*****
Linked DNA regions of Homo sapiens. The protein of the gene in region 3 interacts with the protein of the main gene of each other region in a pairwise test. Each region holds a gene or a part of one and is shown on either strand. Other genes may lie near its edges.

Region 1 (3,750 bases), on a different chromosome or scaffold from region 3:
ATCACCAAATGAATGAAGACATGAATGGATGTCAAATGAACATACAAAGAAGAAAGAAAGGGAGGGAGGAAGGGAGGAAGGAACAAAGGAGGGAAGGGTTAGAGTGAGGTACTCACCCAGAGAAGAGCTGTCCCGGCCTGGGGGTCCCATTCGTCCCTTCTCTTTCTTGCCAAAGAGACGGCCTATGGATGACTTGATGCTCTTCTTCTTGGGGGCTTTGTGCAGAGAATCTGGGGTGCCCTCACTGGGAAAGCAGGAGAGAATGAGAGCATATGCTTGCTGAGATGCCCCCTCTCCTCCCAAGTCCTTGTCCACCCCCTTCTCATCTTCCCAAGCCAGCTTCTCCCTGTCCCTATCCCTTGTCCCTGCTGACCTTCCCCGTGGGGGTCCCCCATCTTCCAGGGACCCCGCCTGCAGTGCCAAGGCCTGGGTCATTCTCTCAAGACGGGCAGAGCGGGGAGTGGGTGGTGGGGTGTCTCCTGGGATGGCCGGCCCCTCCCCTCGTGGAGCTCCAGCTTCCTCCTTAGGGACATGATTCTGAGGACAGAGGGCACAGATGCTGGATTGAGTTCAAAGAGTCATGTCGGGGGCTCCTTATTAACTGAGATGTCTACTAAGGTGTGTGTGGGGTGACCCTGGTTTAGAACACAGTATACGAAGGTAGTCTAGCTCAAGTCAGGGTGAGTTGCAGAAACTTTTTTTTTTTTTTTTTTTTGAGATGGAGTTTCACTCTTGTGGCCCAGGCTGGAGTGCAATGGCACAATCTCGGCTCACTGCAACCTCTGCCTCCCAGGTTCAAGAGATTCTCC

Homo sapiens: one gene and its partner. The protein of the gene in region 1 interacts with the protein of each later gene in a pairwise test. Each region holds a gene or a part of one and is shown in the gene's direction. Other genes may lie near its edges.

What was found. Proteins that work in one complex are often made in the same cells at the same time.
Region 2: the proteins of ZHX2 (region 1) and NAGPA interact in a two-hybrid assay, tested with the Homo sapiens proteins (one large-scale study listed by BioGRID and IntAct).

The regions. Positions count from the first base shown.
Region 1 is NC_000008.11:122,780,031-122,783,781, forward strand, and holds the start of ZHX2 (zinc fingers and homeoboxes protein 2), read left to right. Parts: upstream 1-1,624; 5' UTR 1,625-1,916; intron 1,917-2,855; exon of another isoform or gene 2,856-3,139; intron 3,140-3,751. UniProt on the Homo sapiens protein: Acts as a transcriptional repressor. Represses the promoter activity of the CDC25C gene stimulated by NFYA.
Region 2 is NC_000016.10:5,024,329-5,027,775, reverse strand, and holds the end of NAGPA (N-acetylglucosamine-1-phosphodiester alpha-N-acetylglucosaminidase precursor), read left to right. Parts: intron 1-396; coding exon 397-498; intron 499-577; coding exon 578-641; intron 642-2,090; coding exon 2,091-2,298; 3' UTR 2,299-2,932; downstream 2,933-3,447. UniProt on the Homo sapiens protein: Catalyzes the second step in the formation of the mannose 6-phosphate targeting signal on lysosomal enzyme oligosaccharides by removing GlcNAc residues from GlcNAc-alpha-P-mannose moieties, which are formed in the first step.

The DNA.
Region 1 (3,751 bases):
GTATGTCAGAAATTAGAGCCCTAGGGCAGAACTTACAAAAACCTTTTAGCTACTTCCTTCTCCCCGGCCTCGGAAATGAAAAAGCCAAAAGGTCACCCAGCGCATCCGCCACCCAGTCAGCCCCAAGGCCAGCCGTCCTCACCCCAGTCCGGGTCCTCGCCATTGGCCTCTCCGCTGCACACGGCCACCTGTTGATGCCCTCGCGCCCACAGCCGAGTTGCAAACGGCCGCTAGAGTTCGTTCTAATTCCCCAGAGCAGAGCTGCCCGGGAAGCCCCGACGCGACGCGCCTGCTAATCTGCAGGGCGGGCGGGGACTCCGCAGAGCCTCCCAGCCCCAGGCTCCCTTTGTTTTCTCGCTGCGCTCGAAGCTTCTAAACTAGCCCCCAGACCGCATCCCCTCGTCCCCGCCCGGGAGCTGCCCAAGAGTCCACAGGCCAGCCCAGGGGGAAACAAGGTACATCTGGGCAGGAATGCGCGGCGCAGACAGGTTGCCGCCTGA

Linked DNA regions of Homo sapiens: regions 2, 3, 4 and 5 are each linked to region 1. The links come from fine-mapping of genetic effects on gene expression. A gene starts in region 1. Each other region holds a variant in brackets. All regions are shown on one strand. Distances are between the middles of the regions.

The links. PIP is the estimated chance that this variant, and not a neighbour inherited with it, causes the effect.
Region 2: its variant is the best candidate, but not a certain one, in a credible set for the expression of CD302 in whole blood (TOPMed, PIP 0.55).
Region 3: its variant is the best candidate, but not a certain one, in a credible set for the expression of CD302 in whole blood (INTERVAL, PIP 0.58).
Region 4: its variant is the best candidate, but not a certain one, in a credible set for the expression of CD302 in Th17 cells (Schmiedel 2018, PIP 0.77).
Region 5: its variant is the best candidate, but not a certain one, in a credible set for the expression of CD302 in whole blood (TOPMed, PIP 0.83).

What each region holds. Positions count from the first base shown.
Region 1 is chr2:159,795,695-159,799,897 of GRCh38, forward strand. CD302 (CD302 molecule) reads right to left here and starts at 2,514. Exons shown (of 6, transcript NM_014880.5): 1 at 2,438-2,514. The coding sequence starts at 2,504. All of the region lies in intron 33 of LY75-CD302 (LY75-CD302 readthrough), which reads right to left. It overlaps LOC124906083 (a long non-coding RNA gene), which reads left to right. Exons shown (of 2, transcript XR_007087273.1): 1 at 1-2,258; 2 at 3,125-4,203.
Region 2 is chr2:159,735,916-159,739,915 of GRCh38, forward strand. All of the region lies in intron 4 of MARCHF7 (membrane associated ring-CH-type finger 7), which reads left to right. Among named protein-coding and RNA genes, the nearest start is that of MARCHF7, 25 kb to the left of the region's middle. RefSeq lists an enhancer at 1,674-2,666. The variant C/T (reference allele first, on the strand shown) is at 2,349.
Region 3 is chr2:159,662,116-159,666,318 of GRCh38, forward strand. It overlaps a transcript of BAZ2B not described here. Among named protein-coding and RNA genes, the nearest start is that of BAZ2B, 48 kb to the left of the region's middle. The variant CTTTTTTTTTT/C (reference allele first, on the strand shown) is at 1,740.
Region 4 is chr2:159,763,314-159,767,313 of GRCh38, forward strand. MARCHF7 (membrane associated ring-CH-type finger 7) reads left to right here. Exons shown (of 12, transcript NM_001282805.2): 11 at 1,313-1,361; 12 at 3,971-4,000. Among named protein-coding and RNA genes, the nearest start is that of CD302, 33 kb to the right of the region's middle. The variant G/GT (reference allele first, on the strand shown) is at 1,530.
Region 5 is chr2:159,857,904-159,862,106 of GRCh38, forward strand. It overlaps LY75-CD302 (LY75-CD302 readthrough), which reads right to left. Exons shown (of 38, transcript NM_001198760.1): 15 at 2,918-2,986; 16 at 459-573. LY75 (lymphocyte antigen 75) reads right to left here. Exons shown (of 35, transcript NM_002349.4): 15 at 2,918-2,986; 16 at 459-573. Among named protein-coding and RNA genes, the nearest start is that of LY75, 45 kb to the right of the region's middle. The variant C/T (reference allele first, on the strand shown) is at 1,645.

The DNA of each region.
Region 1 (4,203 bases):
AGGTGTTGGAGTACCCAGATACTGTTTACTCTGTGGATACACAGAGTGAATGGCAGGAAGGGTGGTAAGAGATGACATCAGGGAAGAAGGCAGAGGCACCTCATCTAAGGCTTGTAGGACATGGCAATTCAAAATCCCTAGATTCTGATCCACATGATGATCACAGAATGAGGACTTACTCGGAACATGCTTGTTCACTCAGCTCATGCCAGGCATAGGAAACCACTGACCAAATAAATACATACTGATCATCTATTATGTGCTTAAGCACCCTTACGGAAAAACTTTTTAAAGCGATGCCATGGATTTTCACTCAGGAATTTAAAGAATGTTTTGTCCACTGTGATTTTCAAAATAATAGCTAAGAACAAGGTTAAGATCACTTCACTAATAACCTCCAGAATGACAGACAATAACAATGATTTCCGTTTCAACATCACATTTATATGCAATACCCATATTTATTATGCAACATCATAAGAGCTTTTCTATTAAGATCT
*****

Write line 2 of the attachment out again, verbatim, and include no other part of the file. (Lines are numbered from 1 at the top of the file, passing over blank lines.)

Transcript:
Region 1 (3,750 bases), on a different chromosome or scaffold from region 3: